But I was surely not the only atheist who was a little underwhelmed by Francis' generosity of spirit. Atheists are capable of goodness? How kind of him to say. If you heard a man say, "You may not believe it, but women can be intelligent," you probably wouldn't respond, "What an admirable statement of his commitment to equality—thanks, Mr. Feminist!" But the bar is pretty low for religious leaders; we expect them to hold that all who do not share their particular beliefs are doomed to an eternity of the cruelest punishments the divine mind can devise. We speak of religious "tolerance" as the most we can expect when it comes to the treatment of other people's religions. But we "tolerate" not that which we love or respect but that which is unpleasant, painful, or worthy of mild contempt. We tolerate things which we'd just as soon see disappear. You tolerate a hangnail.

Nevertheless, we can give the Pope credit for making a start, even if in public life the most vapid expressions of faith will continue to be the norm. Singers will thank the Lord for delivering unto them a Grammy, smiting the hopes of the other nominees, who are plainly vile in His sight. Football players will gather to pray before a last-second field goal, in the hopes that God will alter his divine plan in their favor and push the ball through the goalposts. And presidents Democratic and Republican will end every speech with "And may God bless the United States of America." As The Atlantic's James Fallows has noted many times, this utterly content-free bit of religiosity means nothing more than "This speech is now over."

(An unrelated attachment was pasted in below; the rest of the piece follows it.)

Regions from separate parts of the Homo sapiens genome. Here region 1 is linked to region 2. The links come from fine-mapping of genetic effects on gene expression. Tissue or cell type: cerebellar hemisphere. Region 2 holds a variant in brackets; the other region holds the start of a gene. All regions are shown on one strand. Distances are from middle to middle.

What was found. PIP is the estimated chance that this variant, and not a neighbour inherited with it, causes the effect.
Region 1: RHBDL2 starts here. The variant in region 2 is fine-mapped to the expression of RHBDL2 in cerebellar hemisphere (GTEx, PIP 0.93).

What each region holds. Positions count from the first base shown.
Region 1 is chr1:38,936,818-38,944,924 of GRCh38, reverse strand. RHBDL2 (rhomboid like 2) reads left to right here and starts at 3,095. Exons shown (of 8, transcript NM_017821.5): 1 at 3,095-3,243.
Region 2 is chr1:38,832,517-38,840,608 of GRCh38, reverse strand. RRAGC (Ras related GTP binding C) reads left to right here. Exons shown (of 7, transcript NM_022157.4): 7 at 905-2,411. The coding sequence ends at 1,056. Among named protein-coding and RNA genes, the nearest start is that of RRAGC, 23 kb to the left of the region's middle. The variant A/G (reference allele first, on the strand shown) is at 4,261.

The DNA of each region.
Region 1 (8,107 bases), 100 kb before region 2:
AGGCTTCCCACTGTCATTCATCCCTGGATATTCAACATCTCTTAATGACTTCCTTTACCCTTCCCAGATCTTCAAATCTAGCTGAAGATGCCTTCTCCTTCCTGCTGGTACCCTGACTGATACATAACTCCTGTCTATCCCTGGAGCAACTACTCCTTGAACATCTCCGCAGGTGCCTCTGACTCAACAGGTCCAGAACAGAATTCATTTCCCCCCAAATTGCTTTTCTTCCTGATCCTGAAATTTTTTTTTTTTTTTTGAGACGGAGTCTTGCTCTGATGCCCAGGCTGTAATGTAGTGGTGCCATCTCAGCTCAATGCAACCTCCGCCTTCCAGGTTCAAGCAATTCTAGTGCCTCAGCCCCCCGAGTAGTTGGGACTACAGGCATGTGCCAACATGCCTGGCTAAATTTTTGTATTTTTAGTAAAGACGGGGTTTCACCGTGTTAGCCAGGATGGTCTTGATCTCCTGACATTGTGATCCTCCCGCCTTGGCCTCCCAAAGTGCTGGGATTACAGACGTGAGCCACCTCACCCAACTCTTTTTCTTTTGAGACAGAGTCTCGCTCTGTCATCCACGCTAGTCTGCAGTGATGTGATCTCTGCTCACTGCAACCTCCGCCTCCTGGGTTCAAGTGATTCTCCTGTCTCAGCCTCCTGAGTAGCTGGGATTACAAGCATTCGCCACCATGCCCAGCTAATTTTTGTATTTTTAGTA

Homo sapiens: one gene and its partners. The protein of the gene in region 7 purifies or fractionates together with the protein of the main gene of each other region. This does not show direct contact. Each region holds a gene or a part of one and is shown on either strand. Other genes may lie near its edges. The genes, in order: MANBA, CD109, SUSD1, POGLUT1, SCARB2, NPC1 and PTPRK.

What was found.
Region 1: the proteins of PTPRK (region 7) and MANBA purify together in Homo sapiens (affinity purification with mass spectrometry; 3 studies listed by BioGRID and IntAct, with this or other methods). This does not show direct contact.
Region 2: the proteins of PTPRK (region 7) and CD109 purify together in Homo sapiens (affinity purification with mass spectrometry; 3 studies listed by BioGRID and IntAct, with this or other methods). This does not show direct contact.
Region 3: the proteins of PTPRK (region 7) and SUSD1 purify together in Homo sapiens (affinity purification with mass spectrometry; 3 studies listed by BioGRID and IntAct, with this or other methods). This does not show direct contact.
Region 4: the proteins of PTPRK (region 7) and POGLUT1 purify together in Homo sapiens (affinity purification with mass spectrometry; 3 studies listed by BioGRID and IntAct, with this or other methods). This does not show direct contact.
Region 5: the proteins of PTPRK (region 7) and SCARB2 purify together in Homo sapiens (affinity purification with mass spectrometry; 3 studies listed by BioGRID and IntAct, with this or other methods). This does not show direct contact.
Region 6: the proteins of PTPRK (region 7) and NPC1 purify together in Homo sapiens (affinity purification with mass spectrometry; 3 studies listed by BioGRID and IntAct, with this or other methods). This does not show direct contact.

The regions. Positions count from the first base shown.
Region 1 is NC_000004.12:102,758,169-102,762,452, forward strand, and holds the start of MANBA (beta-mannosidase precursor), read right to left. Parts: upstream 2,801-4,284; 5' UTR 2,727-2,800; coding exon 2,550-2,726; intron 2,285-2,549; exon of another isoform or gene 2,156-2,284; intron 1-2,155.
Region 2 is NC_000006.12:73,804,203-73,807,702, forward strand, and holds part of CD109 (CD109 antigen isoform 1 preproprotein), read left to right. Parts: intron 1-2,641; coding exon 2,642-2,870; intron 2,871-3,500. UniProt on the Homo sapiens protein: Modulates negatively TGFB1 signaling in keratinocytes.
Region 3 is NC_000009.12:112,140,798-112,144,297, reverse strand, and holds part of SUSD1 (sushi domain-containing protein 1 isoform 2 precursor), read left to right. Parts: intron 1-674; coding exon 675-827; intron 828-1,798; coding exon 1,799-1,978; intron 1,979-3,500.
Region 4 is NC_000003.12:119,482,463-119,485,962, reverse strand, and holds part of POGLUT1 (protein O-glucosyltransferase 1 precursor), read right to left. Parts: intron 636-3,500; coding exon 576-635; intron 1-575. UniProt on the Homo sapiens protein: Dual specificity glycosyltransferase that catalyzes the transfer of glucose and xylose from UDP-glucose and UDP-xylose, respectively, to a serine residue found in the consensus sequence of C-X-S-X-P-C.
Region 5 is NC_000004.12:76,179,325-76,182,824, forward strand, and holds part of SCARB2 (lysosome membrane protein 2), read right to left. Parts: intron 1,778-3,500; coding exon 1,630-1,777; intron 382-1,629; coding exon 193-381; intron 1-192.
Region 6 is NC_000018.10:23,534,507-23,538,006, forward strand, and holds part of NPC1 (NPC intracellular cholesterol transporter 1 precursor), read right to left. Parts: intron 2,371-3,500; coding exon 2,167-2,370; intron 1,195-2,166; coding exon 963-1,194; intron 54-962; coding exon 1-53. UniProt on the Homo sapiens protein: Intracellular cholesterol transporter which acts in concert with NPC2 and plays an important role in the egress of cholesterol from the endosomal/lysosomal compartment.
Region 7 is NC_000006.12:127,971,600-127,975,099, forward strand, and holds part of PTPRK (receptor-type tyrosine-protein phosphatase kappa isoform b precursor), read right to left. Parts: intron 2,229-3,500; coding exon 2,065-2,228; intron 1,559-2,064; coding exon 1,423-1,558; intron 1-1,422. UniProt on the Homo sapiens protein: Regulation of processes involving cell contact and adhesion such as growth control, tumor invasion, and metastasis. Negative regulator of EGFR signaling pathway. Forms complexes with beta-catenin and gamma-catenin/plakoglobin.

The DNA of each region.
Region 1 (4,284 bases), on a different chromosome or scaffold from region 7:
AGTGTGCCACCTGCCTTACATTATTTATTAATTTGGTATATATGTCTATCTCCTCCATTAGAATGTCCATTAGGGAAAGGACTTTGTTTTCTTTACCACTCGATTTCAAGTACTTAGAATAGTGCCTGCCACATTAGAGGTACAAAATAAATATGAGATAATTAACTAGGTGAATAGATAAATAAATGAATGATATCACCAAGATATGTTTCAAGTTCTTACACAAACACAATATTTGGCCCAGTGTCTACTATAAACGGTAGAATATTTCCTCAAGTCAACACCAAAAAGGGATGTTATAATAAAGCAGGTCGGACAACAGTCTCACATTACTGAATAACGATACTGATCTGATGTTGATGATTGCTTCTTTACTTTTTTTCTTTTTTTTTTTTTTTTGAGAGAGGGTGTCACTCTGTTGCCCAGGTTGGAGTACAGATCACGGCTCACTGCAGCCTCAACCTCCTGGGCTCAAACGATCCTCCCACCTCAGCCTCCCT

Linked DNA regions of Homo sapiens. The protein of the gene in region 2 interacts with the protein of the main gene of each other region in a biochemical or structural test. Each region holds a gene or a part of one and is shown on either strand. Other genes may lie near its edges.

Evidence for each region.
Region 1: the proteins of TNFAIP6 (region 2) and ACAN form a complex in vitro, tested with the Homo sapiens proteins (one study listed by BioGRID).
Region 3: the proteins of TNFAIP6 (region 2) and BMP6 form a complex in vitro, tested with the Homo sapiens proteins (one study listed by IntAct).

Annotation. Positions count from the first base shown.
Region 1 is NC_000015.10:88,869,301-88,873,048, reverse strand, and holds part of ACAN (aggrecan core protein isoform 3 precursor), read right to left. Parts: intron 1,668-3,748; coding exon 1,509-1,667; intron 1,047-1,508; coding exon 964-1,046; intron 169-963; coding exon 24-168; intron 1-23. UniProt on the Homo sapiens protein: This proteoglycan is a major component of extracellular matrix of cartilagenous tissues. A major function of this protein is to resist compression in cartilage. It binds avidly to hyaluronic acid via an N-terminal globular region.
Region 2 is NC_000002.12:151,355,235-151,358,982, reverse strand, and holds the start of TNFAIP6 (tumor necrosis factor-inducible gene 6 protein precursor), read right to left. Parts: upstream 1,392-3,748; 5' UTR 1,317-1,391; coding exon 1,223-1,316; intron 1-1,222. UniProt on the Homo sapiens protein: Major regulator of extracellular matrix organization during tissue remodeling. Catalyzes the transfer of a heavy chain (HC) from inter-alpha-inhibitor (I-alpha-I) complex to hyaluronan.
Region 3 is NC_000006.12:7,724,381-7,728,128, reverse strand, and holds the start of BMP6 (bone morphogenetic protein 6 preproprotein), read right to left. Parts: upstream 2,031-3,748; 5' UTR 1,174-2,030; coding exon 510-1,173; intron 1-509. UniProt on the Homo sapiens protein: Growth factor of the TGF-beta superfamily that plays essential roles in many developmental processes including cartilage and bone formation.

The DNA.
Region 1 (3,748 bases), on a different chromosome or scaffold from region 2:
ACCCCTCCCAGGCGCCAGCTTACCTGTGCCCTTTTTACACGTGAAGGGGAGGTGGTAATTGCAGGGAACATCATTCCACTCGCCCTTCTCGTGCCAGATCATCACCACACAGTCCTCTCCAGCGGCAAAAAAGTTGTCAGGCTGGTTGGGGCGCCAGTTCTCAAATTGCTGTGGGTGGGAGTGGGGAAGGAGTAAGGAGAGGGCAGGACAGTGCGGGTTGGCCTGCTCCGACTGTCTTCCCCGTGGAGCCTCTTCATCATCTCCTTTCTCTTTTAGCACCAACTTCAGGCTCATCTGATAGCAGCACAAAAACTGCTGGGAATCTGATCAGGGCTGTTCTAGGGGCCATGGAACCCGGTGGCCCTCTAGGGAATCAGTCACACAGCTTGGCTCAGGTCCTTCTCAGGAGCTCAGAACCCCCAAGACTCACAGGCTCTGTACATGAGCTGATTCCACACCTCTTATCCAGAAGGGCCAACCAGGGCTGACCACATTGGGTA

I don't know if hearing that at the end of a speech makes anyone feel more reassured or hopeful about our country's future. Perhaps it does. But that woman Wolf Blitzer interviewed? The group Atheists Unite put out a call to help her family rebuild their house, setting a goal of raising $50,000. They're already approaching $100,000. She no doubt feels thankful, but she'll be thanking her fellow human beings.

Comments

>It's often said that there are no atheists in foxholes, and I suppose Wolf Blitzer thought the same . . . . . . . <

Great paragraph descibing a thought that not many have had. Thanks.

The problem of pain, which was C. S. Lewis’s phrase for the question of why an all-powerful and benificent god would allow so much suffering in the world, is a real question, and one that believers have struggled with for many years. It needs to be said, however, that it is not an unanswered “gotcha” question, as Waldman and other secular liberals assume. Many theologians have come up with many answers; Lewis’s own response to it was to reason that to be angry at God for not stopping the suffering is difficult without assuming the existence of a God powerful enough to stop the suffering. After all, without God, there is only the natural world, and the natural world certainly doesn’t object to death and suffering; indeed, death and suffering are important parts of the natural world, and are the engines of natural selection. Tim Keller, the minister and author of The Reason for God, adds that the Bible contains lots of examples of people praying and not having those prayers answered immediately; Joseph, for example, surely prayed to be released from the hole in which his brothers imprisoned him, but did not get what he so desperately wanted. Even Jesus, in the New Testament, was convinced in the midst of the crucifixion that God had abandoned him. Fortunately, as Keller points out, “In Jesus Christ, God experienced the greatest depths of pain. Therefore, though Christianity does not provide the reason for each experience of pain, it provides deep resources for actually facing suffering with hope and courage rather than bitterness and despair.”